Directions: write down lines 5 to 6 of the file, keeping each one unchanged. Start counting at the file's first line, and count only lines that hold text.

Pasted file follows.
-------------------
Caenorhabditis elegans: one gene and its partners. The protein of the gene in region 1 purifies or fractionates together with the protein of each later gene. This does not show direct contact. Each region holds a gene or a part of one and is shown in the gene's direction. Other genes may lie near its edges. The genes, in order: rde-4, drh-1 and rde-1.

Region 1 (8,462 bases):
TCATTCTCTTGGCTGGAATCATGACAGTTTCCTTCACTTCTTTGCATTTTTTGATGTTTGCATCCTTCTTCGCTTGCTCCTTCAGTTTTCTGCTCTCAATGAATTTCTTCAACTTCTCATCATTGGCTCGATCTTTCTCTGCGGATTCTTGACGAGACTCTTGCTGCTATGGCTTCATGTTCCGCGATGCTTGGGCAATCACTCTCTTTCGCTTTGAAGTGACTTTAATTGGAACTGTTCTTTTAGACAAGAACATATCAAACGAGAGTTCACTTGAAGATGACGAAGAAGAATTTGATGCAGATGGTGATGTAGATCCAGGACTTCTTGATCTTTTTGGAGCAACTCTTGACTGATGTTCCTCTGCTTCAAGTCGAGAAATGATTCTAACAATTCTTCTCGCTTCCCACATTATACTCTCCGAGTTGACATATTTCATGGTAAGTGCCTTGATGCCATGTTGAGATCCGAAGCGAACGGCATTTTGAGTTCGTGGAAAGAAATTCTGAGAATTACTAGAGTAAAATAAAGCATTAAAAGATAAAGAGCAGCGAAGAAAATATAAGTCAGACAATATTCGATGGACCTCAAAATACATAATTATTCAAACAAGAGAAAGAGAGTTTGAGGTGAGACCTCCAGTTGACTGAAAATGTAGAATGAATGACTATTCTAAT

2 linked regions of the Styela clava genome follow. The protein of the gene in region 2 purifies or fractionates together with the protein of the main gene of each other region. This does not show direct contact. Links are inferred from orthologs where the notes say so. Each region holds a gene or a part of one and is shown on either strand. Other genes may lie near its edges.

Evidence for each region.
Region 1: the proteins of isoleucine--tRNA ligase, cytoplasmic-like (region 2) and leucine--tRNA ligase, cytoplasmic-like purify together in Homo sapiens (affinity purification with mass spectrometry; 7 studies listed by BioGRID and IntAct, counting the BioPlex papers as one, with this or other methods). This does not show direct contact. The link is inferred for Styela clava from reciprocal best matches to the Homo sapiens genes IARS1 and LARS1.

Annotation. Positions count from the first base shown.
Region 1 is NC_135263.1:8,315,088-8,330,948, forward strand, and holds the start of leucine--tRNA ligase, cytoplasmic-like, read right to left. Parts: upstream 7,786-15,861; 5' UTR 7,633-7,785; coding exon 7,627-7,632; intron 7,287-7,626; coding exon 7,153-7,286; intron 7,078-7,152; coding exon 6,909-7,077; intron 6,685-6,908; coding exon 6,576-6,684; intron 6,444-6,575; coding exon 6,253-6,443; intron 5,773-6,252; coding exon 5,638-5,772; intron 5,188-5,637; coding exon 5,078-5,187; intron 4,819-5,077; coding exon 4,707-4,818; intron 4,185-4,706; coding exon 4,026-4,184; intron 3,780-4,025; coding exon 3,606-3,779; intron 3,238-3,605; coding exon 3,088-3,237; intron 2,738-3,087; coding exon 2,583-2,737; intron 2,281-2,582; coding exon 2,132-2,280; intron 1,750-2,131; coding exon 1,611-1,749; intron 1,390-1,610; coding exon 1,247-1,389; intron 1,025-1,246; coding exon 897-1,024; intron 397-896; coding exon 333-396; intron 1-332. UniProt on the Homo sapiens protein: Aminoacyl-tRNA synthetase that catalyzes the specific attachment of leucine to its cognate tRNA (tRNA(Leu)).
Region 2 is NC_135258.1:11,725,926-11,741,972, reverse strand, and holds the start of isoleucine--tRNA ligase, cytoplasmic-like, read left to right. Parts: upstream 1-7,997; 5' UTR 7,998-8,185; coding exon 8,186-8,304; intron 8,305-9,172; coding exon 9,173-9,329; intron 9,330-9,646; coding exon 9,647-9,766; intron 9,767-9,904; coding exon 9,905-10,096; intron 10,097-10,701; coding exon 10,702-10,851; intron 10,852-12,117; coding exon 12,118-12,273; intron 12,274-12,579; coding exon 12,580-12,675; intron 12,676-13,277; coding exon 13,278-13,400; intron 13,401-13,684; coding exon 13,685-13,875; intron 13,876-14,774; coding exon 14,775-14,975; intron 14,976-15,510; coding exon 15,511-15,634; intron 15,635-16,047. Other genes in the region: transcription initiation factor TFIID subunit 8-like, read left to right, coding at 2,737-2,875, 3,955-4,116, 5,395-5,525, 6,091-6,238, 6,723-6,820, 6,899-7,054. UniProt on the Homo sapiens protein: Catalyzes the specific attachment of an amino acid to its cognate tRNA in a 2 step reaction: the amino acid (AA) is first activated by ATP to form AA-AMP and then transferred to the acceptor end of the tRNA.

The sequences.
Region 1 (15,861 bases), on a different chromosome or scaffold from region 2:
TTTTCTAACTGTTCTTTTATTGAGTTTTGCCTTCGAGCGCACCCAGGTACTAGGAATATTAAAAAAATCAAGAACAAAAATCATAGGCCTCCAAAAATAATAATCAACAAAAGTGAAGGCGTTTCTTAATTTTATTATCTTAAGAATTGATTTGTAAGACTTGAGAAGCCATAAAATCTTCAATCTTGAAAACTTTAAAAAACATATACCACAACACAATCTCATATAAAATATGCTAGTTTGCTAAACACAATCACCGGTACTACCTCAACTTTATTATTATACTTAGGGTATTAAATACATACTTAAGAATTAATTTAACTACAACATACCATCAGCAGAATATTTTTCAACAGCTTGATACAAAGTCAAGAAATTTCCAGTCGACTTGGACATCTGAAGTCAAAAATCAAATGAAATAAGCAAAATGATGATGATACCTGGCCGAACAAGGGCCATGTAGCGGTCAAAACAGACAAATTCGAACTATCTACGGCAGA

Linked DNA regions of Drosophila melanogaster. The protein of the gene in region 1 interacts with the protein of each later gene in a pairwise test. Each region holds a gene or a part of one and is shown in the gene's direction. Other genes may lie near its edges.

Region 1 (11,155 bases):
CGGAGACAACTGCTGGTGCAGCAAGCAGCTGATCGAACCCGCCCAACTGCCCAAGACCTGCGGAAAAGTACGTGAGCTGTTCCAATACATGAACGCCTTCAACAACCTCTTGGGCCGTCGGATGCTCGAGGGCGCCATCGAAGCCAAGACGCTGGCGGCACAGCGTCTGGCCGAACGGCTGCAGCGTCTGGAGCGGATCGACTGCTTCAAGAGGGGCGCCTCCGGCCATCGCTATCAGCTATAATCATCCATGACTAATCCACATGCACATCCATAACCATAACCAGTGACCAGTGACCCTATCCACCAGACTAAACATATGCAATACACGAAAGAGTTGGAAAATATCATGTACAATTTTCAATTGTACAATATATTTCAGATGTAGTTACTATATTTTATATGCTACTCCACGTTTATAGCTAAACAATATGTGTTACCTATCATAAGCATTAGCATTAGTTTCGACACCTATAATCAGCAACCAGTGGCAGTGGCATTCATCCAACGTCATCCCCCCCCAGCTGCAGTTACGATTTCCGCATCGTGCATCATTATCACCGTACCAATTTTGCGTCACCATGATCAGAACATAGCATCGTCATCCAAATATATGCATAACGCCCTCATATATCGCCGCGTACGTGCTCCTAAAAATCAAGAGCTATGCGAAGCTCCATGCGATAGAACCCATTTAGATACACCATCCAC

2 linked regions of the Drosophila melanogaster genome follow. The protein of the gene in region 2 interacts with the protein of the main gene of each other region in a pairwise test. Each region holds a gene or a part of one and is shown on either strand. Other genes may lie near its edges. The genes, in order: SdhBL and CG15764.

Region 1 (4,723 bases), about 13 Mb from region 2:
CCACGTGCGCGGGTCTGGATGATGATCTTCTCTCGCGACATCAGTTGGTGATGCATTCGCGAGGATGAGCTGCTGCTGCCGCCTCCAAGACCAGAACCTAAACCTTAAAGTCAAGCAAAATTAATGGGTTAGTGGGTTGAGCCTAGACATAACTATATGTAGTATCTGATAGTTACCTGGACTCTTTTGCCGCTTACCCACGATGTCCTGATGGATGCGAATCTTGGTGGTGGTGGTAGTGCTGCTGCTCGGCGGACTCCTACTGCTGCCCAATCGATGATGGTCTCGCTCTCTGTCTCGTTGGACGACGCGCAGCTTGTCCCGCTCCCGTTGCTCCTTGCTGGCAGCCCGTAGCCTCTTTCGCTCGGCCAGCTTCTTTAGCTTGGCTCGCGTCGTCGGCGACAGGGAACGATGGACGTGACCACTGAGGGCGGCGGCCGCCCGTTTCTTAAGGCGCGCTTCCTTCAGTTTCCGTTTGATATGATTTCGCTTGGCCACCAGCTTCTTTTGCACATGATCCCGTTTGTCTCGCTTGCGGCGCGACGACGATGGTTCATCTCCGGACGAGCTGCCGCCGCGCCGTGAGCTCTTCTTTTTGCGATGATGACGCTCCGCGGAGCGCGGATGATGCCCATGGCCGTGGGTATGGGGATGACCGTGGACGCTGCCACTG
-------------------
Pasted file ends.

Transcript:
Evidence for each region.
Region 1: the proteins of isoleucine--tRNA ligase, cytoplasmic-like (region 2) and leucine--tRNA ligase, cytoplasmic-like purify together in Homo sapiens (affinity purification with mass spectrometry; 7 studies listed by BioGRID and IntAct, counting the BioPlex papers as one, with this or other methods). This does not show direct contact. The link is inferred for Styela clava from reciprocal best matches to the Homo sapiens genes IARS1 and LARS1.